In the wake of Urban Shield — the police training and trade show staged in Oakland last week, attracting attendees from 200 law-enforcement agencies — Mayor Jean Quan announced that it wouldn’t be welcome in Oakland again. To exactly nobody’s surprise, the event, timed on the heels of Ferguson in a city where cops are probably less popular than anywhere else on West Coast, drew protests. The police gear fest, which costs $1 million in federal funding, was started by the Alameda County Sheriff’s Office.
On Sept. 4, environmental activists got up at the crack of dawn to sneak onto a railyard and stage a protest in Richmond. Using U-locks, they chained themselves to a fence where Kinder Morgan operates a shipping facility, where crude oil from North Dakota tar sands is unloaded from trains and sent to area refineries. The enviros said the trains are old and dangerous. But a lawsuit challenging the facility’s operating permit, issued by the air district without any environmental review, was thrown out in court the next day.
Multiple music stages (including a few that float) bring sea chanties, Irish ballads, folk songs about navy battles, and other shipshape styles to the shore at the annual Sea Music Festival, held Sat/13 on the Hyde Street Pier and aboard the historic vessels docked there. The festival also showcases Tahitian and Chinese traditional dancing, living-history performers (including a Victorian-style tea party, and model shipwrights). And yes, there will be sing-alongs, so make sure your “Spanish Ladies” is on point.
NO FREE LUNCH
We’ve heard about the “Twitter ten” — how free gourmet lunch offered by the tech employer can leave its workers with a bit of a paunch. But now that the Internal Revenue Service is taking a closer look at tax-exempt free lunch offered by the likes of Twitter and Google, as the Wall Street Journal reported, there may yet be a pound or two to pay for that perk.
Two awesome outdoor parties this Sunday prove that our summer is finally here. First up: a pool party? In the Tenderloin? You bet, as Summetime Radness (Sun/14, 1pm-6pm, $15–$20. Phoenix Hotel, 601 Eddy, SF. www.facebook.com/LightsDownLowCA) splashes into golden disco-funk waters with UK DJs Tiger and Woods and beloved groovemaster Dam Funk (pictured). Also that day, SF’s own crazy, lowdown bass kids from Dirtybird Records — Claude Vonstroke, J.Phlip, Justin and Christian Martin, and Worthy — rumble onto Treasure Island for the infamous Dirtybird BBQ (Sun/14, noon-8pm, $40. 401 California, Treasure Island. www.facebook.com/dirtybirdrecords) Free BBQ while supplies last! PHOTO BY JIMMY MOULD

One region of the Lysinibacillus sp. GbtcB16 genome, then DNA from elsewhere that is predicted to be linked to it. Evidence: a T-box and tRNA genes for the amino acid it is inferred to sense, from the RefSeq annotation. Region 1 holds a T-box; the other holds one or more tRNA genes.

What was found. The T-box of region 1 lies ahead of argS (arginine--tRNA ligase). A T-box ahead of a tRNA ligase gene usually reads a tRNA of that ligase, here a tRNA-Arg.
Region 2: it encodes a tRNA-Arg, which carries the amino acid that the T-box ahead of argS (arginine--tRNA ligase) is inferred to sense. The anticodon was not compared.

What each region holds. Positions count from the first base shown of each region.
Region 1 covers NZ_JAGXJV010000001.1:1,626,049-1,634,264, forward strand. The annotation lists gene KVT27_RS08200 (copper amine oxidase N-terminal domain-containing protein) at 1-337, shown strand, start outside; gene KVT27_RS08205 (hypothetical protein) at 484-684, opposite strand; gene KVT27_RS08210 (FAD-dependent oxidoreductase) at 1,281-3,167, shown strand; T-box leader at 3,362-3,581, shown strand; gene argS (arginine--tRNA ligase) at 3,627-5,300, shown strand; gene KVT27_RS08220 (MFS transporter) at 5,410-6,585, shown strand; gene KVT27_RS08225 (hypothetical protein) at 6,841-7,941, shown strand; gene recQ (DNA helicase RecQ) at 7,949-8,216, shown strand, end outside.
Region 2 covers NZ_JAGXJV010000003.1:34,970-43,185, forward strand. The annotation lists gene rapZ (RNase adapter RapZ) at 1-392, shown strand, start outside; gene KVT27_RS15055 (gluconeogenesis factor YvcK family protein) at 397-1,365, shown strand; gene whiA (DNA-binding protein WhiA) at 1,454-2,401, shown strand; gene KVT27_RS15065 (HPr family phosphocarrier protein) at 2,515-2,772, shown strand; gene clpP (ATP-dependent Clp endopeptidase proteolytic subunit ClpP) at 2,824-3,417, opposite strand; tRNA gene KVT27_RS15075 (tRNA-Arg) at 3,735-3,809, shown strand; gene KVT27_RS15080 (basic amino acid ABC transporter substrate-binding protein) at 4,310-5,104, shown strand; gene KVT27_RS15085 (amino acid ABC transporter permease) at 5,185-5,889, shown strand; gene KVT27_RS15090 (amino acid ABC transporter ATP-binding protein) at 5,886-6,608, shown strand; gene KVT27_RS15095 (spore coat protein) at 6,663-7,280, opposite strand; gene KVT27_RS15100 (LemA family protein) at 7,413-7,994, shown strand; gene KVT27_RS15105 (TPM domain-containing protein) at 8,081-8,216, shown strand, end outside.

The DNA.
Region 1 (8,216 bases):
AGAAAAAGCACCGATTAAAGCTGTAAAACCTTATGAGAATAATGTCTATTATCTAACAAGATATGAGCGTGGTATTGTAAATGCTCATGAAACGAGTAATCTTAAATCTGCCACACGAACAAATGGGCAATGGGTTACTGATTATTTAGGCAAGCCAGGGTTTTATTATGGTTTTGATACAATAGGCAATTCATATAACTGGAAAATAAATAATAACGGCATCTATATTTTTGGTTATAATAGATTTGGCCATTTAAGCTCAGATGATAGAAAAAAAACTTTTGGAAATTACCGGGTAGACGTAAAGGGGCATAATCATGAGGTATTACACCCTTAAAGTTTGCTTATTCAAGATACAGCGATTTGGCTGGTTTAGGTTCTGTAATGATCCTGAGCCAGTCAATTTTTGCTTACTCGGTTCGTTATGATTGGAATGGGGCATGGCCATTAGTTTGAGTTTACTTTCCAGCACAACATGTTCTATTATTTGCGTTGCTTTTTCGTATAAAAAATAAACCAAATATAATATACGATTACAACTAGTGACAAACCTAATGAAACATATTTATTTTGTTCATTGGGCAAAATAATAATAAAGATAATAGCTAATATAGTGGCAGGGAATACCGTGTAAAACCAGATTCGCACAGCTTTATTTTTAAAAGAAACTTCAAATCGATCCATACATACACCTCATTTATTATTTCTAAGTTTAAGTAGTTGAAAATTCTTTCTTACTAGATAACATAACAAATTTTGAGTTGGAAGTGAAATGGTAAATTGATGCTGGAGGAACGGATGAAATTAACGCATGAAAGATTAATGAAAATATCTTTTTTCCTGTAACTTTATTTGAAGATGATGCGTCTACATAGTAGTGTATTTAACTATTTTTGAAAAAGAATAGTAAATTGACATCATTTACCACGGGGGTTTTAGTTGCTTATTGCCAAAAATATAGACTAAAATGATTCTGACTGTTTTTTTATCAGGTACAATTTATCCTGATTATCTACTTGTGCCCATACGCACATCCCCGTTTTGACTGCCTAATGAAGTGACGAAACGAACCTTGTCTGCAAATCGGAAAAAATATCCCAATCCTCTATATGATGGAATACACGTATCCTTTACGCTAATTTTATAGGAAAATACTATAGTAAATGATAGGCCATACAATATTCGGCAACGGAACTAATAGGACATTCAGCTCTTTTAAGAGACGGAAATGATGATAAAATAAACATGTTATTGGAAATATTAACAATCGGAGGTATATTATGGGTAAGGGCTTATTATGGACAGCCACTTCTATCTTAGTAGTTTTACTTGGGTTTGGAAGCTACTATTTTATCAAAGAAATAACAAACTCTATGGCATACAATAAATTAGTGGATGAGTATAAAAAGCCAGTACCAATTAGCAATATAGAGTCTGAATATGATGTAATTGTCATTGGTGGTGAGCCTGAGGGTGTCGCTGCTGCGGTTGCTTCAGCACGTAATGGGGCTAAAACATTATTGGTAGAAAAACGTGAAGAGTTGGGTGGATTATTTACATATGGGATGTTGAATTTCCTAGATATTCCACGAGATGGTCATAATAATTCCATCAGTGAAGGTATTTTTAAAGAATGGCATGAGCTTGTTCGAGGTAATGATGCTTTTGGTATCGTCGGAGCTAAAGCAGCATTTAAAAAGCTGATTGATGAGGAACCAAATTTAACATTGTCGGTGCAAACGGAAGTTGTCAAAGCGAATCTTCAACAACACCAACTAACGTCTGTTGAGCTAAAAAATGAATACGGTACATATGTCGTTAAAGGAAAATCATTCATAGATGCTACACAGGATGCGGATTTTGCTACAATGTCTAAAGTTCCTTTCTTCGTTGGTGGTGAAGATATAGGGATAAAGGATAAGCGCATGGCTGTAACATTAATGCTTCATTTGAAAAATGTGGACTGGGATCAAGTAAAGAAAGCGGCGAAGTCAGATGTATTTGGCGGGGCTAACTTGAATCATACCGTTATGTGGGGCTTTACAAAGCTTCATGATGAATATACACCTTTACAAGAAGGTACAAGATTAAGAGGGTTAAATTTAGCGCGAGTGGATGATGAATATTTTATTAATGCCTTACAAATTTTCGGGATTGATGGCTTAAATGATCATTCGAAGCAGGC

When the (non-Mexican) owners of Castro gay sports bar Hi Tops announced that they would be opening an upscale Mexican restaurant cross the street called Bandidos, many hackles were raised on those who know “bandido” has been used as a slur against Mexican people in the US. When the menu was unveiled — with items like $9 guacamole — familiar grumbling about high prices and gentrification took over. But the torta really hit the fan when chef Jamie Lauren was quoted on SFGate, saying, “I hate to call it white people Mexican food but it is. And I think the Castro needs a place like that.” Community rage and threats of a boycott ensued. The owners have agreed to meet with Latino and gay community representatives like comedian Marga Gomez to consider a name change and better outreach.
ROOM TO WRITE Kids at Mission High School will be getting a Writer’s Room, a beautifully designed space to inspire the process of writing, in partnership with the tutoring center 826 Valencia. As part of the project, ninth graders will produce a magazine about social justice issues, and San Franciscans can score a copy at the Pirate Supply Store at 826 Valencia.
EVICTION HALTED Benito Santiago, a 63-year-old San Francisco native, recently got word that he wouldn’t be evicted after all from his Duboce Ave. apartment, where he’s resided for 37 years. When he got the eviction notice last December, Santiago had no idea where else he could possibly live. “It was then that I realized, all that I could do, was fight back to stay in my home,” he said. “This is my life.” He got help from Eviction Free San Francisco, housing activists who staged marches, rallies, and even a real-estate office occupation to keep him housed.